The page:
Gerald Crutchley

CRUTCHELEY, GERALD EDWARD VICTOR, who died on August 16, aged 78, was a capital right-handed batsman. In the Harrow XI in 1908, he did much to win the fixture with Eton by ten wickets, scoring 74 runs and, with outswingers of varying pace, disposing of eight batsmen in the two innings for 46 runs. Though he achieved little as a batsmen on the big occasion the next year, he took seven wickets for 33 runs and enabled Harrow to enjoy the best of a drawn game.

Going up to Oxford, he did not gain a Blue till 1912 and in that year against Cambridge he set up a curious record. Having scored 99 not out, he was found at the end of the day to be suffering from measles and had to withdraw from the match.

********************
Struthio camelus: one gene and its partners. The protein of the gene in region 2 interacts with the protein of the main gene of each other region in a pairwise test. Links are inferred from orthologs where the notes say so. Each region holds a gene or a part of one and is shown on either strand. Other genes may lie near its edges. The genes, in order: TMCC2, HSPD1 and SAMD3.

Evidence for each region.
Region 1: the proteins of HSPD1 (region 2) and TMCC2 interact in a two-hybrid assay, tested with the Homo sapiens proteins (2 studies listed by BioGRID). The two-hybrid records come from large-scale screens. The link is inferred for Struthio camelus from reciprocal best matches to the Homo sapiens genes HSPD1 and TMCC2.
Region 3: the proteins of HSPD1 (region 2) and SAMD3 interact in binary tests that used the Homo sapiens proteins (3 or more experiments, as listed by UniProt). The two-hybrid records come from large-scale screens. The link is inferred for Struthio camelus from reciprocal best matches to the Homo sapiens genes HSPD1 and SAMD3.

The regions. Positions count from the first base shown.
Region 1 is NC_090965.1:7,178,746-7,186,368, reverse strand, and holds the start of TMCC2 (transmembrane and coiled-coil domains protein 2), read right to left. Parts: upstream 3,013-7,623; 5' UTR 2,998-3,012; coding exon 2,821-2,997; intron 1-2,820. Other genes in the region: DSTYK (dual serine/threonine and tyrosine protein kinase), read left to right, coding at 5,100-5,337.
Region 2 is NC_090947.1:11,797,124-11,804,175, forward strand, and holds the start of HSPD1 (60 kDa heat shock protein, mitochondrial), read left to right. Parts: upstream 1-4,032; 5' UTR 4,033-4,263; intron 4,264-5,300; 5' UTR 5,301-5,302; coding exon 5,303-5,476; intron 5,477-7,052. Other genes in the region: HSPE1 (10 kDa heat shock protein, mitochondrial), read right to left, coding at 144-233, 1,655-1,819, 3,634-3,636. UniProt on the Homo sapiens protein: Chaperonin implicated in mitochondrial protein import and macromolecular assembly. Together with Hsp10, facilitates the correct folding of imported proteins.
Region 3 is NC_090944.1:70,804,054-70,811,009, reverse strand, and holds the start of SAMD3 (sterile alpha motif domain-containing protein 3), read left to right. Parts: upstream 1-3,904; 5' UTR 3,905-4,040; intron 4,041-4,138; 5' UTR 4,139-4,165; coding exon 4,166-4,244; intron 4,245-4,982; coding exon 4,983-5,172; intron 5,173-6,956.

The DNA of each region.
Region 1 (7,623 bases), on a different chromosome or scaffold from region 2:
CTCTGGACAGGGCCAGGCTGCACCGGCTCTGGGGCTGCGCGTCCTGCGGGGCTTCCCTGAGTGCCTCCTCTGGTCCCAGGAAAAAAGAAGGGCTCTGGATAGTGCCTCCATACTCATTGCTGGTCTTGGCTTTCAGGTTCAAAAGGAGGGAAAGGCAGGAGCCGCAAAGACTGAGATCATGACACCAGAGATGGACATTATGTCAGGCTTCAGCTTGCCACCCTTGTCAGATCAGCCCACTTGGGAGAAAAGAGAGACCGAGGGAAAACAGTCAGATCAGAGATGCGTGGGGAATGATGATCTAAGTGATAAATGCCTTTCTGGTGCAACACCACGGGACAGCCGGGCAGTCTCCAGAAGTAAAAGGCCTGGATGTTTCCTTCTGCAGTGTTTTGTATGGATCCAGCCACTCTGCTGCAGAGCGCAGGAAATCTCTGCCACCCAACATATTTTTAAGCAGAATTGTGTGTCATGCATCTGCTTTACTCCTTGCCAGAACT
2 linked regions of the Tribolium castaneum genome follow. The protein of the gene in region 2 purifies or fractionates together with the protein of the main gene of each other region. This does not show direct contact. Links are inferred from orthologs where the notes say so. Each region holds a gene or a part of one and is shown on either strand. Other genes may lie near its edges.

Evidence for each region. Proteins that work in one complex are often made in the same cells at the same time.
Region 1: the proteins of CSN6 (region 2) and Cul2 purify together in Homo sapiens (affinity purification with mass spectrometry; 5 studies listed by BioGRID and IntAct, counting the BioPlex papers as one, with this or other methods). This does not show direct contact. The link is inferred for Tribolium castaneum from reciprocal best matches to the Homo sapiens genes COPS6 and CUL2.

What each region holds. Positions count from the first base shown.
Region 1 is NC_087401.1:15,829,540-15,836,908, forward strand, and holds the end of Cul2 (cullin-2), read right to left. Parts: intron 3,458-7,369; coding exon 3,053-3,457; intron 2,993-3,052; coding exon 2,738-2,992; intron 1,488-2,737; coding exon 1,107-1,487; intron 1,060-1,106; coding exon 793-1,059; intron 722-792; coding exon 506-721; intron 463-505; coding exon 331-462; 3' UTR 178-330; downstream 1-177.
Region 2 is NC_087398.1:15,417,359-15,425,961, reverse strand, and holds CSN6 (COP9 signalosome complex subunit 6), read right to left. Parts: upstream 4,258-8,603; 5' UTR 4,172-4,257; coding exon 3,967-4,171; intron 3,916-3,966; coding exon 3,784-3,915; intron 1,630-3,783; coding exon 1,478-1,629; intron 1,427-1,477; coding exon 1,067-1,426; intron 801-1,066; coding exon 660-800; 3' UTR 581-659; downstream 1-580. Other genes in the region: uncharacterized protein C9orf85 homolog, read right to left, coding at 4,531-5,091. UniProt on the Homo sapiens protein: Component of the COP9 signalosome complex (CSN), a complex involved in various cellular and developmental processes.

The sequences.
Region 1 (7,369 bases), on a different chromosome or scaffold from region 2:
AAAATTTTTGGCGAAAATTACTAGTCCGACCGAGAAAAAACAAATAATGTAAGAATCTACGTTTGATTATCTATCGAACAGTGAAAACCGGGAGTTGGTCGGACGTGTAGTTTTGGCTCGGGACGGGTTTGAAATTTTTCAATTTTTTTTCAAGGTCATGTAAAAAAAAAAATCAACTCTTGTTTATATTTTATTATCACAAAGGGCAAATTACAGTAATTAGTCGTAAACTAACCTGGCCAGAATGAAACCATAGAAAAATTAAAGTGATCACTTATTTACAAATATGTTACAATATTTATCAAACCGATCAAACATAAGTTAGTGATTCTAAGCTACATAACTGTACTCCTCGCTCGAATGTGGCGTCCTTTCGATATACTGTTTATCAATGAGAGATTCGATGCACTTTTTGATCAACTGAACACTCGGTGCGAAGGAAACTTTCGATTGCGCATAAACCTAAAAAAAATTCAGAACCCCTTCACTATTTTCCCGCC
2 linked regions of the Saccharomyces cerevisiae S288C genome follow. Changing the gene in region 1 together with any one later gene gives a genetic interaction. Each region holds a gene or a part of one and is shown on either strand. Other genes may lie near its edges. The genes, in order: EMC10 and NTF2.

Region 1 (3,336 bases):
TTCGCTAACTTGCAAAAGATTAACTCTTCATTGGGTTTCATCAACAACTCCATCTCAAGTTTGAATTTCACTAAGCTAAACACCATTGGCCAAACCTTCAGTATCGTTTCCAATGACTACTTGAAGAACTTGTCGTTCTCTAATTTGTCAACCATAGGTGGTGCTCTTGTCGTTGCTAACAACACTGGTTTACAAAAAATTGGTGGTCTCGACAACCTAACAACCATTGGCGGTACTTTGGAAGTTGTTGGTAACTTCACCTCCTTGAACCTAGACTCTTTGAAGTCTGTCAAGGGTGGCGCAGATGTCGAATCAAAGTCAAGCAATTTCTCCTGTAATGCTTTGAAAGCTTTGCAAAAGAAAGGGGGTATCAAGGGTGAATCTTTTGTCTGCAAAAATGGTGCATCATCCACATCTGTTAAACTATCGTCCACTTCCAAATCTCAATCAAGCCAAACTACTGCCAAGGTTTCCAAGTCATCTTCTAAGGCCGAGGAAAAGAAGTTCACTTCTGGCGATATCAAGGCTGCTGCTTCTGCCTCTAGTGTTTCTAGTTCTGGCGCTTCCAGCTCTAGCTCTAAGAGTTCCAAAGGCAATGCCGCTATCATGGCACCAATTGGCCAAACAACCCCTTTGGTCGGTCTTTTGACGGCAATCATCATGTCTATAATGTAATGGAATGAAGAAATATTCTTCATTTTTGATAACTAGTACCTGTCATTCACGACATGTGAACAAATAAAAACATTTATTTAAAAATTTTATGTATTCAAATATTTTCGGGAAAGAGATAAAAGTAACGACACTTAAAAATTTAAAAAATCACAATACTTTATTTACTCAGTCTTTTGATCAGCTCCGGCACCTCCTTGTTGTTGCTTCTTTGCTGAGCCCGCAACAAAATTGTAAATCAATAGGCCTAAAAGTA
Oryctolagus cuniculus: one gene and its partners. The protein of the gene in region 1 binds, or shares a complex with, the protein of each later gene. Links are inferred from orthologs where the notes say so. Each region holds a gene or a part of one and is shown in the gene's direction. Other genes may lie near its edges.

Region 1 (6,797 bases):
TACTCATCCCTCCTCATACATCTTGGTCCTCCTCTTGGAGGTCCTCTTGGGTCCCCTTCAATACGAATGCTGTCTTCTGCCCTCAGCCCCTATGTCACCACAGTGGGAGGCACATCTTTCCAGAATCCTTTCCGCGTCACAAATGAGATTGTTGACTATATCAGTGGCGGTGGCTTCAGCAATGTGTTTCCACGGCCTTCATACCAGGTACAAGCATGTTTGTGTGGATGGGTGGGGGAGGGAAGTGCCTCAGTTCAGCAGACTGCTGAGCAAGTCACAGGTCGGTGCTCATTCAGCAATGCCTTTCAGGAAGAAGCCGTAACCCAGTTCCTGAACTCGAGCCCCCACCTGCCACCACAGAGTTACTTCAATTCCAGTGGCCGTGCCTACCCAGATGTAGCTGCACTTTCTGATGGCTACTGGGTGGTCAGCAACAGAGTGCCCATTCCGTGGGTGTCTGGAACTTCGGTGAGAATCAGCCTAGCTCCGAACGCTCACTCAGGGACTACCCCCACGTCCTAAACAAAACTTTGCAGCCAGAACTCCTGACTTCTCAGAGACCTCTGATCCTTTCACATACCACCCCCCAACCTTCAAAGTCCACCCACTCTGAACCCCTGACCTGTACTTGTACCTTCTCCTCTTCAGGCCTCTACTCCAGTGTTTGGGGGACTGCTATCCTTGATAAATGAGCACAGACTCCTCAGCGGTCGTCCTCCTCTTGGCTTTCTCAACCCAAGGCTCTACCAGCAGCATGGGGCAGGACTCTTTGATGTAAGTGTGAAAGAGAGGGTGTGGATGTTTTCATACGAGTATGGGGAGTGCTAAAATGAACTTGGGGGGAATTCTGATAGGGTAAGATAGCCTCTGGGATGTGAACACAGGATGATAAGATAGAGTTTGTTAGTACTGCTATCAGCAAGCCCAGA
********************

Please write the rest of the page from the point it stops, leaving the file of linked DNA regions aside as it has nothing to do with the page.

Business prevented Crutchley from appearing for Middlesex as often as he would have liked, but he turned out for the county whenever possible from 1910 to 1930. Among his chief feats for them was the scoring of 145 in an opening partnership of 231 with H. W. Lee (243 not out) in two and a quarter hours off the Nottinghamshire bowling at Lord's in 1921, in which season Middlesex carried off the county Championship. He held another distinction, for he was the last man to play cricket during the Canterbury Week and to act at night for the Old Stagers.

A batsman of delightfully free style, specially skilled in driving to the off, he hit 4,069 runs, including five centuries, average 22.23; took 60 wickets for 34.56 runs each and held 53 catches during his first-class career. For five years from 1957 he was President of Middlesex. As a Lieutenant in the Scots Guards during the First World War, he was wounded and held prisoner of war in Germany for almost four years.

© John Wisden & Co